holyWhile the commandment warns us not to worship or serve those things that we create, I wonder if the natural, logical extension of this idea is that we sin whenever we fail to give God the praise and glory He deserves in all that we do.  And, should we not take the time to discuss and think through that…especially during the Christmas season?  I believe we should.  And, by failing to do so, in our hearts and with our lips, we have missed a mark.  It is something that I, myself, need to repent of.

Sometimes, I find myself accused of possibly overthinking things.  I get it.  Look, I know it can be challenging to ponder through this stuff.  And, in doing so, one has to wonder if people like me must have too much time on their hands.  I get it.  The pot calling things black needs to be careful.  No one lives a perfect life.  I certainly do not.  But, I believe that we must pursue the truth so that we can better serve the One who gave His life for us.  Only when we truly know and understand truth can we take the first steps towards pursuing Him.  If we stick our heads in the sand, not willing to pursue truth in fear that it may add to the guilt we already carry, we have missed the point.

For the point of doing exercises like this is not to find the magic step that leads us to immediate holy living and qualifies us for heaven. No… we have all sinned, and fallen short of the glory of God.  Our fates, sealed, led to hell.  However, Jesus died for us on the cross so that we might experience true forgiveness, through no righteous act of our own, and experience eternity with Him.  For that I am, and will always be, eternally grateful.  And, it is with this heart of love for the one who love me first…that I give everything I possibly can…including dedication of my mind and spirit, to follow and pursue His glory.  I do not discuss this stuff and look for areas of my life that need repentance in order to earn my way into heaven… I do this because I want to as thanks for what He has given to me.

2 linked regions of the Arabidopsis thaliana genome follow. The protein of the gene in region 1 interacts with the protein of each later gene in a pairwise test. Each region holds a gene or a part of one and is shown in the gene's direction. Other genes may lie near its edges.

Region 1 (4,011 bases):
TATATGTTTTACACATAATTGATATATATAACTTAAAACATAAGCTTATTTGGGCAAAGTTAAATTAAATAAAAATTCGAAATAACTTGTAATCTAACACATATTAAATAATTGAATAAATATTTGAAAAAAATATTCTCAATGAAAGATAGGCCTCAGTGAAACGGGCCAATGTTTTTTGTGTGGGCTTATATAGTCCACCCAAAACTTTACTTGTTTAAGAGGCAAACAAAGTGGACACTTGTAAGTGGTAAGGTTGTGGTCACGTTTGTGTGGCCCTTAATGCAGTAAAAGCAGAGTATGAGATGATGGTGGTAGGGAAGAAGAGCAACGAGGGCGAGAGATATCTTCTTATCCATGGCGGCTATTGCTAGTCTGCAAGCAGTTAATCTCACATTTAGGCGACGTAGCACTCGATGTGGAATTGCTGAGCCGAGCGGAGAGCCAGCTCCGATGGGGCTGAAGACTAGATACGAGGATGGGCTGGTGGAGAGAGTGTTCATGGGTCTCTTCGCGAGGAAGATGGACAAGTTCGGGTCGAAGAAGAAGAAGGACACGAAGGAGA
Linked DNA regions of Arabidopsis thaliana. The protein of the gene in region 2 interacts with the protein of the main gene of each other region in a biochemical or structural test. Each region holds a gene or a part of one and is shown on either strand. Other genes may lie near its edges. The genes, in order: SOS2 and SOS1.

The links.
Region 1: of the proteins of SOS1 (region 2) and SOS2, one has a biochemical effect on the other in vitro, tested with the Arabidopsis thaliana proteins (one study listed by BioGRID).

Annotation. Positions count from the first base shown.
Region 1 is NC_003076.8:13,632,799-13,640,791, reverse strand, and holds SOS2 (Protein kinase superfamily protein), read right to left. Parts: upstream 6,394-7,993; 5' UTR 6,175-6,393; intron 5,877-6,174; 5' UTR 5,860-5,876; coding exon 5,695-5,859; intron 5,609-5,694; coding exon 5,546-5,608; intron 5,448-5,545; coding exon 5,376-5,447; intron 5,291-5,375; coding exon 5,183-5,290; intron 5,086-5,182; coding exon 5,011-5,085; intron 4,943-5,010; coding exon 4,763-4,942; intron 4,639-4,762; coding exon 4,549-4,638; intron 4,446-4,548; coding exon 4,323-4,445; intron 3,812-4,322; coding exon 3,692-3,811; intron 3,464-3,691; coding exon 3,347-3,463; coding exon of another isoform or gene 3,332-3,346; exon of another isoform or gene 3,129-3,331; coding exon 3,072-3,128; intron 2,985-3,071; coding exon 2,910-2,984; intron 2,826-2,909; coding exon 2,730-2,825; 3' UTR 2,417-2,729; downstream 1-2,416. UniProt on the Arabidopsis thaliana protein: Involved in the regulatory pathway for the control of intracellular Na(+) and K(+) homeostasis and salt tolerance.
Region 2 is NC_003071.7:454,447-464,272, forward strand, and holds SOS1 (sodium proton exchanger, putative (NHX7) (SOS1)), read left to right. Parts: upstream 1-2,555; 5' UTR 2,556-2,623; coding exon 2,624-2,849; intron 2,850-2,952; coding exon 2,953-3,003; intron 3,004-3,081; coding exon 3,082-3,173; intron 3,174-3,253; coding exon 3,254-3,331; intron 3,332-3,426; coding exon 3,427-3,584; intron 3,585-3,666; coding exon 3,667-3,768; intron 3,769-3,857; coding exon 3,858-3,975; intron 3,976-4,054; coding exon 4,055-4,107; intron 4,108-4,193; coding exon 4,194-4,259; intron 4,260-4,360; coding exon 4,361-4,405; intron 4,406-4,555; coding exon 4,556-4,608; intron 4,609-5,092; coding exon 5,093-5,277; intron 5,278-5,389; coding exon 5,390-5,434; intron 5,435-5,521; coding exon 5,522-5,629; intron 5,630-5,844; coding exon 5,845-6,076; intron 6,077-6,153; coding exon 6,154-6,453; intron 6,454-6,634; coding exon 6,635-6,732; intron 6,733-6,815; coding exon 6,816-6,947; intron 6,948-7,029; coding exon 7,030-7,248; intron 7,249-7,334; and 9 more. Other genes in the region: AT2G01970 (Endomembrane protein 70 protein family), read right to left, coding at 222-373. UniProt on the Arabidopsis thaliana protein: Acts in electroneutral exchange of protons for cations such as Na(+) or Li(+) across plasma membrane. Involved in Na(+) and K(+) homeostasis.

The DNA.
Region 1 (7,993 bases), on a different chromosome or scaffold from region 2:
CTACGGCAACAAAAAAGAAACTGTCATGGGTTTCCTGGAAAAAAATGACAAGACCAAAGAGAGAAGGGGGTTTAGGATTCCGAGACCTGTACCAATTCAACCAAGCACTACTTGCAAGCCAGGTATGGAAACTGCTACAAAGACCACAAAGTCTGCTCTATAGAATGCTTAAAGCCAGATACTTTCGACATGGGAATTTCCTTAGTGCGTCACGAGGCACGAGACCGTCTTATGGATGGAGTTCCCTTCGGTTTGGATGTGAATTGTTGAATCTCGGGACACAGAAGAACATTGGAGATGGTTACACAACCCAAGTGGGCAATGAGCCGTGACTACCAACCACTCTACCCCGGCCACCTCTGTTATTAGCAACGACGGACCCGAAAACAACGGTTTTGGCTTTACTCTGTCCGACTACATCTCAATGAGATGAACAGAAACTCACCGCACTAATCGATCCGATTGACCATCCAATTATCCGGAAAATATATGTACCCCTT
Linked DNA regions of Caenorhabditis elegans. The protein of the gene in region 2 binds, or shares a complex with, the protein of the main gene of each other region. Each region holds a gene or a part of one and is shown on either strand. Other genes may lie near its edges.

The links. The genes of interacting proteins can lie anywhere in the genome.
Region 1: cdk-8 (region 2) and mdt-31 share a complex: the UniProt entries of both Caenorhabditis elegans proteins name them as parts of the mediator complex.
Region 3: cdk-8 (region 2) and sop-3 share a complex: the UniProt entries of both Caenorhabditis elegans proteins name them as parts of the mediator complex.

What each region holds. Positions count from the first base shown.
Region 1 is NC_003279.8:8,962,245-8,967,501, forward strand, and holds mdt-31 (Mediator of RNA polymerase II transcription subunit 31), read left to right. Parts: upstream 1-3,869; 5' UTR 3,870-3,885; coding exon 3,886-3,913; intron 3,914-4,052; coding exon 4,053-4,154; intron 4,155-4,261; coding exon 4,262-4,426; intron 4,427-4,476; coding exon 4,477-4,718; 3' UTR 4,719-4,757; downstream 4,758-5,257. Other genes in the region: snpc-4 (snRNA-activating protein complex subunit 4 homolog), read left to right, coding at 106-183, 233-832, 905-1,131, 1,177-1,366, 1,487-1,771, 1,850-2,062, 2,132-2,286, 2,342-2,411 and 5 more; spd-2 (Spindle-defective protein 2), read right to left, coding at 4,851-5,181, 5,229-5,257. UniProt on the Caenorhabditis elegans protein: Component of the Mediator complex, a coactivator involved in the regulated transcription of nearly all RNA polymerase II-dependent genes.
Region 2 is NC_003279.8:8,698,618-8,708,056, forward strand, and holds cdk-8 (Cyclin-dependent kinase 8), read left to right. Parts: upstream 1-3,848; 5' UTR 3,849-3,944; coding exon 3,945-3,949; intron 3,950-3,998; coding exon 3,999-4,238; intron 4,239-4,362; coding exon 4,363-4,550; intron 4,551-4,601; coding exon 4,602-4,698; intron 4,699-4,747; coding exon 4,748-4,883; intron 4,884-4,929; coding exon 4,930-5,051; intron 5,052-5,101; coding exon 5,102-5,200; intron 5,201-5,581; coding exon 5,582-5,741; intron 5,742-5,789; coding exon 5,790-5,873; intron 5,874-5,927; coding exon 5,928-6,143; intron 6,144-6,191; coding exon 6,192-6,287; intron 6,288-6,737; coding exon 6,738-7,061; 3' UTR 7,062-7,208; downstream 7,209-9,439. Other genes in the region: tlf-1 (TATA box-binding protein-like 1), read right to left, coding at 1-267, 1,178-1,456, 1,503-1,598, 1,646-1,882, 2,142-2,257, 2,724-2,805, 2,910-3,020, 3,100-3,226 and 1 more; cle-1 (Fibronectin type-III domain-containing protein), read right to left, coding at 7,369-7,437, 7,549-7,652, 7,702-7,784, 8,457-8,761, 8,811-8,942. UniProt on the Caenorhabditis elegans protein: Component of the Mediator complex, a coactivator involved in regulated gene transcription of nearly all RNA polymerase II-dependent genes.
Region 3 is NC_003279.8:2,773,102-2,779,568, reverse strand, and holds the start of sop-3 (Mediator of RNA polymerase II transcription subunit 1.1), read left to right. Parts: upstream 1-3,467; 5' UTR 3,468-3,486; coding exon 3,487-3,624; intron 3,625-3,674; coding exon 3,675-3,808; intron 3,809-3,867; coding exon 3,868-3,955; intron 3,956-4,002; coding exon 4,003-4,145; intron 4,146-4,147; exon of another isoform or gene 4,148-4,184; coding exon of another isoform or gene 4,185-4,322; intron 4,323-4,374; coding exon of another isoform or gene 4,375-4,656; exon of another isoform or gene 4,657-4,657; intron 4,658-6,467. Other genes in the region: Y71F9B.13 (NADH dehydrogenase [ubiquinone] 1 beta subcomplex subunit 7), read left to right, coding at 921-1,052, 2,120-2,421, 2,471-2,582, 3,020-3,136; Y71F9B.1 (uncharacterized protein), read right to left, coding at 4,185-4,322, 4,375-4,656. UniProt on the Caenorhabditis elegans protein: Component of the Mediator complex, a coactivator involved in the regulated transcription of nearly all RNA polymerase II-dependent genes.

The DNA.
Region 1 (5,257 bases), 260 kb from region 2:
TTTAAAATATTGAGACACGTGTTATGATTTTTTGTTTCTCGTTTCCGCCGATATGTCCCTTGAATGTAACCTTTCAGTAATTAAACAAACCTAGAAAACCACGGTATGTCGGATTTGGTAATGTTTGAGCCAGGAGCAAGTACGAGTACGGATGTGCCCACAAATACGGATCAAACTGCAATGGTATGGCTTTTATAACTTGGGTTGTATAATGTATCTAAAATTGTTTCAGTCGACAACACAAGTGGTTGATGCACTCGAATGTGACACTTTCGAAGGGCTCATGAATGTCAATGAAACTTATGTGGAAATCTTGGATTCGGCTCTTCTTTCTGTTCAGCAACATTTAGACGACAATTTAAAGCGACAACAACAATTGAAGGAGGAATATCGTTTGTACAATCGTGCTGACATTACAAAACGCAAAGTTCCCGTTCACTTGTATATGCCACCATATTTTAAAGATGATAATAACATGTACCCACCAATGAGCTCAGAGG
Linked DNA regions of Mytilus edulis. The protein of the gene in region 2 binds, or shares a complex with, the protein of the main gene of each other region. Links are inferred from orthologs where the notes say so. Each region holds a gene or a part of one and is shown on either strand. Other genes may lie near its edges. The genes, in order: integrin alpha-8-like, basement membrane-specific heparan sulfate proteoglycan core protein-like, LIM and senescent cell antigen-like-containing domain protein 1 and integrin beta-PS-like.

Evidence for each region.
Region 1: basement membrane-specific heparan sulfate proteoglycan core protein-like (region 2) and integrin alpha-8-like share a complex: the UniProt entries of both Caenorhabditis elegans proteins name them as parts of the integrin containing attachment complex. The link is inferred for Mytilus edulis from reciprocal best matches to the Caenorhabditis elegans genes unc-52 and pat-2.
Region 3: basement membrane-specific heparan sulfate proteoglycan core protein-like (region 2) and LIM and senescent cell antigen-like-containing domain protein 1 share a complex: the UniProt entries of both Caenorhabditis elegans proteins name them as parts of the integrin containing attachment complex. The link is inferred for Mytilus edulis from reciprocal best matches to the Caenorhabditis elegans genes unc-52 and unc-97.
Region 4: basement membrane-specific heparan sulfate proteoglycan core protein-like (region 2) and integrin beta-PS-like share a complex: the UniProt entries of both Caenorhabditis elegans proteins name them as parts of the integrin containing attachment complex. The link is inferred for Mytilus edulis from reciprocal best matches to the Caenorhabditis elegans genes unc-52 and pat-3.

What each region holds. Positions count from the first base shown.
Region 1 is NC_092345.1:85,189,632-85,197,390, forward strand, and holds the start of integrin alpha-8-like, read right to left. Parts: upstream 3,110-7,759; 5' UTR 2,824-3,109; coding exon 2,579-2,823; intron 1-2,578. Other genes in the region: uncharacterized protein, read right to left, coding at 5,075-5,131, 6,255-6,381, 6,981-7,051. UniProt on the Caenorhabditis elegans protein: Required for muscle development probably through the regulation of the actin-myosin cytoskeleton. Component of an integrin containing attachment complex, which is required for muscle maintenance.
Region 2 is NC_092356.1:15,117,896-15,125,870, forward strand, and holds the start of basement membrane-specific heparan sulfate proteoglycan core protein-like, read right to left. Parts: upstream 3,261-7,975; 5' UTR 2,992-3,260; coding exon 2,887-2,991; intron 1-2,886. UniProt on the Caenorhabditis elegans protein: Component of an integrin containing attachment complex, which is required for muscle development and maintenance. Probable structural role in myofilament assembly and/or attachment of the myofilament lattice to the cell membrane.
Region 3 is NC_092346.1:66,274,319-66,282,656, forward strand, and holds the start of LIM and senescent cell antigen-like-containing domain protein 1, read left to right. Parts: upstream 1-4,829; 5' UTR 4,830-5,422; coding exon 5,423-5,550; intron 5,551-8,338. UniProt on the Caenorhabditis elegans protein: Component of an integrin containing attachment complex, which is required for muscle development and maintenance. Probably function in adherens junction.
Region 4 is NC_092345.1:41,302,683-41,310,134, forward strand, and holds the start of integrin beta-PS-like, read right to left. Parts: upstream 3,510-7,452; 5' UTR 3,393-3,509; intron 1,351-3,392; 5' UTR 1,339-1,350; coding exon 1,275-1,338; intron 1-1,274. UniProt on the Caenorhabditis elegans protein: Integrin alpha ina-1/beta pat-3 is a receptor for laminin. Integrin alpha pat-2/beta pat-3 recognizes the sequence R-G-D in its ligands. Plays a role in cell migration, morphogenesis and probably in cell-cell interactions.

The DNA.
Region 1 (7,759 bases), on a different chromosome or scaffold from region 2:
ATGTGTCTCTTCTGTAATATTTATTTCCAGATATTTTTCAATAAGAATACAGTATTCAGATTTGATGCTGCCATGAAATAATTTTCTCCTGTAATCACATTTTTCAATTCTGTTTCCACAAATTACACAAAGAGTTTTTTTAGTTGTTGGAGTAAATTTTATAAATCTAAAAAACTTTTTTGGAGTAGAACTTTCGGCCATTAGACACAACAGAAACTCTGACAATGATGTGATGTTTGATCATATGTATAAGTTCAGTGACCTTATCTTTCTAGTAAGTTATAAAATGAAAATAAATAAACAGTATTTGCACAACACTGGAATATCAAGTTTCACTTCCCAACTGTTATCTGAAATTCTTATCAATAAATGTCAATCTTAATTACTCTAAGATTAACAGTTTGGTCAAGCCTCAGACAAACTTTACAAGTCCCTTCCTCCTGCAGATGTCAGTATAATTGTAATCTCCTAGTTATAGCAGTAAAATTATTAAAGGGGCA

Matthew 20:25-28 – But Jesus called them to him and said, “You know that the rulers of the Gentiles lord it over them, and their great ones exercise authority over them. It shall not be so among you. But whoever would be great among you must be your servant, and whoever would be first among you must be your slave, even as the Son of Man came not to be served but to serve, and to give his life as a ransom for many.”

I received the following question from a listener, “Could you discuss more about organic leadership vs. institutional leadership .. And walk with Jesus vs. Give your agency to your pastor or prophet?”

In a nutshell, the New Testament does talk a lot about leadership… but its leadership, with a lower case “L”, not an upper case.  The emphasis on how spiritual leadership works contrasts greatly with how typical hierarchical leadership works in militaries or companies.  And, like many spiritual truths in the Bible, the emphasis on certain details makes all of the difference.  I find it best to demonstrate this emphasis via a couple of illustrations.